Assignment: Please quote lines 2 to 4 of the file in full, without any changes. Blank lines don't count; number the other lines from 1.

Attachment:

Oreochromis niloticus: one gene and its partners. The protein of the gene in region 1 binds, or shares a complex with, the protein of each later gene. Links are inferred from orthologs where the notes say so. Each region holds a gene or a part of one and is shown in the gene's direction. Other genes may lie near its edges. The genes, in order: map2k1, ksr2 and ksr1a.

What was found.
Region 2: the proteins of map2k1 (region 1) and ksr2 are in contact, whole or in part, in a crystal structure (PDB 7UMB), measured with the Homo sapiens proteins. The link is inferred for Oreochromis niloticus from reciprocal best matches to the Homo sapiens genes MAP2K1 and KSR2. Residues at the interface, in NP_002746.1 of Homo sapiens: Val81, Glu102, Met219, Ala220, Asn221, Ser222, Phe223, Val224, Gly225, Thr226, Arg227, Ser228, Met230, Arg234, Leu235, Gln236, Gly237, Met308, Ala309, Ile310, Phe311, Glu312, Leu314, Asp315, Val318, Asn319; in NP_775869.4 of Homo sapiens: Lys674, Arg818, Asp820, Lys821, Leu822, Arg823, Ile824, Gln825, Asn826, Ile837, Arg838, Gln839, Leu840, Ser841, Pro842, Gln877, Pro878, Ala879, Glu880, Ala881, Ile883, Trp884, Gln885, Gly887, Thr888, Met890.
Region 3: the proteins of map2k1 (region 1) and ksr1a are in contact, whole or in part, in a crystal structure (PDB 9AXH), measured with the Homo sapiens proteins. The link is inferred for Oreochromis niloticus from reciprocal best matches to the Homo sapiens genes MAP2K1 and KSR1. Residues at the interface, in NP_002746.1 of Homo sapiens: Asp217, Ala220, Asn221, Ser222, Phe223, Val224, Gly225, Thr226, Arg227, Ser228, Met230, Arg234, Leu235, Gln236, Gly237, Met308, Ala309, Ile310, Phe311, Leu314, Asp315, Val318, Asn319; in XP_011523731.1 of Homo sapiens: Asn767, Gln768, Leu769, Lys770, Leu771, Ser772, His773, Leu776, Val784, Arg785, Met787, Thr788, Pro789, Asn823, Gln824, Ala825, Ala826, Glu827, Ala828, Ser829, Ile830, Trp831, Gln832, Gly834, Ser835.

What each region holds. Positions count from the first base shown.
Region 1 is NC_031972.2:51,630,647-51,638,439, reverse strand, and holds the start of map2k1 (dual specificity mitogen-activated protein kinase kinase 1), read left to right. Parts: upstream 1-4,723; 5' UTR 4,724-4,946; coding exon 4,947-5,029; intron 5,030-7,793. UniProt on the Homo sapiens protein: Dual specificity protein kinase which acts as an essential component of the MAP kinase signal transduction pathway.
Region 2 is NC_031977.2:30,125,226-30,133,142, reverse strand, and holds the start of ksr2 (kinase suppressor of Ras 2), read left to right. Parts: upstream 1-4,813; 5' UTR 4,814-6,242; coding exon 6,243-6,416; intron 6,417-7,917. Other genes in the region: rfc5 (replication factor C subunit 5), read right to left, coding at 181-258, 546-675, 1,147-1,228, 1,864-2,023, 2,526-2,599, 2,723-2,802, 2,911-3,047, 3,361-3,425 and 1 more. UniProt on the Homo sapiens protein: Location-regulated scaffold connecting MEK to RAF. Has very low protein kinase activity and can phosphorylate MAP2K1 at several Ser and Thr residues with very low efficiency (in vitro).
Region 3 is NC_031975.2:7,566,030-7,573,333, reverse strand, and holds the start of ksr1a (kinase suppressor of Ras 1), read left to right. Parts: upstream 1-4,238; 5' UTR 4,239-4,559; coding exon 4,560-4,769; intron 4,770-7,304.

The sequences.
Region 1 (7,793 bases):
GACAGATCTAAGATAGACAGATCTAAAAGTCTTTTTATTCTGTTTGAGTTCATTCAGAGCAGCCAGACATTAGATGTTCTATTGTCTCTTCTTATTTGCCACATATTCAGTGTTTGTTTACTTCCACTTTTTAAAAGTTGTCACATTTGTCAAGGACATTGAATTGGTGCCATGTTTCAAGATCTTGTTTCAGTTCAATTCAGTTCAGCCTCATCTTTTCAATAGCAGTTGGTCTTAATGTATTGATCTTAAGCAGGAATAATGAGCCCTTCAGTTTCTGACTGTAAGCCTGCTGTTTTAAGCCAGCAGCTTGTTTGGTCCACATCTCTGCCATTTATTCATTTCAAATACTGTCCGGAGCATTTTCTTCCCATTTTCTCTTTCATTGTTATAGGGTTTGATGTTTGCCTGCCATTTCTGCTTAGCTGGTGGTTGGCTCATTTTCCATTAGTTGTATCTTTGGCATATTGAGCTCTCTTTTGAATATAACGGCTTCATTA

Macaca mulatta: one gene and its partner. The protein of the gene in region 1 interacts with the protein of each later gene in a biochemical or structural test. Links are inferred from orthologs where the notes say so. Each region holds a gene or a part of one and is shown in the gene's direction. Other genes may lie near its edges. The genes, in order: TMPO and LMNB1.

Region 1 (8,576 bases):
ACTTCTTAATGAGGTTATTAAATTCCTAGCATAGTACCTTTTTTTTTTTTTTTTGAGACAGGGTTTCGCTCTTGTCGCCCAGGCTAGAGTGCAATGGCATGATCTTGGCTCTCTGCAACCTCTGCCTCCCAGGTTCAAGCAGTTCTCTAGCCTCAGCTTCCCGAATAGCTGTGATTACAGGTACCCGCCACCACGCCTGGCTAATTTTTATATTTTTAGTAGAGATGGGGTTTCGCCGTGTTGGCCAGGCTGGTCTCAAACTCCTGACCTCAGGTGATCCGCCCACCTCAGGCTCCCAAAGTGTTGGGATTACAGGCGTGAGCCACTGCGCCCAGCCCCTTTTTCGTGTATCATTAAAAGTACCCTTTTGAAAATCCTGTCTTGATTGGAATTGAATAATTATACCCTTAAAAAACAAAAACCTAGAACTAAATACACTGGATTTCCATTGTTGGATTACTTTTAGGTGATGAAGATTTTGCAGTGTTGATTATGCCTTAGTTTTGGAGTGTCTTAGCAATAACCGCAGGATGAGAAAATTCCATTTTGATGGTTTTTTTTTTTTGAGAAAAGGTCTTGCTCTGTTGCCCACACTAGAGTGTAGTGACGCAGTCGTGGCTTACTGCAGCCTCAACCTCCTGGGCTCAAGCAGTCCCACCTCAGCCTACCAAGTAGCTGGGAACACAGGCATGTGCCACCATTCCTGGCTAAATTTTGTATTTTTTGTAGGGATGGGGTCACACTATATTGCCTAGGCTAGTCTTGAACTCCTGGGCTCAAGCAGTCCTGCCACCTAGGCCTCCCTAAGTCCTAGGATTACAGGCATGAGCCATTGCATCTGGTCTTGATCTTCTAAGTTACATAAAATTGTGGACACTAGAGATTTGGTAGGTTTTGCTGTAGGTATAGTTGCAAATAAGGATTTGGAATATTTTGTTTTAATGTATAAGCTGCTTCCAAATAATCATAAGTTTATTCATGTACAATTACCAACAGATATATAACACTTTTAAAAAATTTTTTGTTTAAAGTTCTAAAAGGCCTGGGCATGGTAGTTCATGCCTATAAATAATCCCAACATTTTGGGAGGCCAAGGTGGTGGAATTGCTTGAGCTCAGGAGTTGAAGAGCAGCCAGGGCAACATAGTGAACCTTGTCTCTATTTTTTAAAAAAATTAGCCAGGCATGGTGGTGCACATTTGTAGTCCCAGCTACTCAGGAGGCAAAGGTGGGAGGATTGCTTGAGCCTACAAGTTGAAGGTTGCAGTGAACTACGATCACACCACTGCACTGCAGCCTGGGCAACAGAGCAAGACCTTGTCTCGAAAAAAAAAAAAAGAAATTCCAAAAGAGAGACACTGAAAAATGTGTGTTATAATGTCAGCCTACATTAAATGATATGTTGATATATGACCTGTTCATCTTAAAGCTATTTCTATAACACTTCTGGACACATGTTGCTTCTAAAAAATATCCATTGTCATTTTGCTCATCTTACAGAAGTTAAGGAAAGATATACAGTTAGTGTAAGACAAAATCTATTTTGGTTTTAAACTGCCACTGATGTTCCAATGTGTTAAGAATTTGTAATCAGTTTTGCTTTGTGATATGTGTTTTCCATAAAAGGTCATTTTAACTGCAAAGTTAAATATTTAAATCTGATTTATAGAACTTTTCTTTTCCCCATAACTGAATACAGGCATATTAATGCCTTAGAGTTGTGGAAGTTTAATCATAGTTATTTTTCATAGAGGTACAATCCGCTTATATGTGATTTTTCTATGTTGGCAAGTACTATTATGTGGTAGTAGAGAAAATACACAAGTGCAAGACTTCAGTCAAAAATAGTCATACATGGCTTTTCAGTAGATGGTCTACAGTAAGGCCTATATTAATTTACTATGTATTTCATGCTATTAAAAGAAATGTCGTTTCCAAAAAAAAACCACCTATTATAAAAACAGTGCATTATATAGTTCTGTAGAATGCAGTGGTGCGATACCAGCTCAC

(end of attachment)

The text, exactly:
What was found.
Region 2: the proteins of map2k1 (region 1) and ksr2 are in contact, whole or in part, in a crystal structure (PDB 7UMB), measured with the Homo sapiens proteins. The link is inferred for Oreochromis niloticus from reciprocal best matches to the Homo sapiens genes MAP2K1 and KSR2. Residues at the interface, in NP_002746.1 of Homo sapiens: Val81, Glu102, Met219, Ala220, Asn221, Ser222, Phe223, Val224, Gly225, Thr226, Arg227, Ser228, Met230, Arg234, Leu235, Gln236, Gly237, Met308, Ala309, Ile310, Phe311, Glu312, Leu314, Asp315, Val318, Asn319; in NP_775869.4 of Homo sapiens: Lys674, Arg818, Asp820, Lys821, Leu822, Arg823, Ile824, Gln825, Asn826, Ile837, Arg838, Gln839, Leu840, Ser841, Pro842, Gln877, Pro878, Ala879, Glu880, Ala881, Ile883, Trp884, Gln885, Gly887, Thr888, Met890.
Region 3: the proteins of map2k1 (region 1) and ksr1a are in contact, whole or in part, in a crystal structure (PDB 9AXH), measured with the Homo sapiens proteins. The link is inferred for Oreochromis niloticus from reciprocal best matches to the Homo sapiens genes MAP2K1 and KSR1. Residues at the interface, in NP_002746.1 of Homo sapiens: Asp217, Ala220, Asn221, Ser222, Phe223, Val224, Gly225, Thr226, Arg227, Ser228, Met230, Arg234, Leu235, Gln236, Gly237, Met308, Ala309, Ile310, Phe311, Leu314, Asp315, Val318, Asn319; in XP_011523731.1 of Homo sapiens: Asn767, Gln768, Leu769, Lys770, Leu771, Ser772, His773, Leu776, Val784, Arg785, Met787, Thr788, Pro789, Asn823, Gln824, Ala825, Ala826, Glu827, Ala828, Ser829, Ile830, Trp831, Gln832, Gly834, Ser835.